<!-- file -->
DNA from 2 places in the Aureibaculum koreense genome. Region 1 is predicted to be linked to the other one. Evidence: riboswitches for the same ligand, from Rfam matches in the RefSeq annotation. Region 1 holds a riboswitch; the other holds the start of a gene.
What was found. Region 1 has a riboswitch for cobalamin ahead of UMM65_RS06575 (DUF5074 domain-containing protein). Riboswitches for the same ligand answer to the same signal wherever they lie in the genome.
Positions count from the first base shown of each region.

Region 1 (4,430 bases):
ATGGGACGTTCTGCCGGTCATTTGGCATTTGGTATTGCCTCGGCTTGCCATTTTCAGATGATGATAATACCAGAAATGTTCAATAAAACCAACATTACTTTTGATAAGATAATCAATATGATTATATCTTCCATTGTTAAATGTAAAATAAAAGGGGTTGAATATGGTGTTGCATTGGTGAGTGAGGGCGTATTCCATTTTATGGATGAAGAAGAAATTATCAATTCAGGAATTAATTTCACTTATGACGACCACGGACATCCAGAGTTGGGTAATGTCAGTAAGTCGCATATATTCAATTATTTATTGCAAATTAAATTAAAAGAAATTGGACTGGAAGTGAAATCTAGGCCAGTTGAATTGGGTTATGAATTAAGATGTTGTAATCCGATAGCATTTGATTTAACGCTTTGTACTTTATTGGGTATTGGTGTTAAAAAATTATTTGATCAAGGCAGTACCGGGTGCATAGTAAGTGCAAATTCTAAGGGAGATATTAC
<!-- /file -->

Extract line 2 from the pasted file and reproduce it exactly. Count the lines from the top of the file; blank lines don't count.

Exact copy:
What was found. Region 1 has a riboswitch for cobalamin ahead of UMM65_RS06575 (DUF5074 domain-containing protein). Riboswitches for the same ligand answer to the same signal wherever they lie in the genome.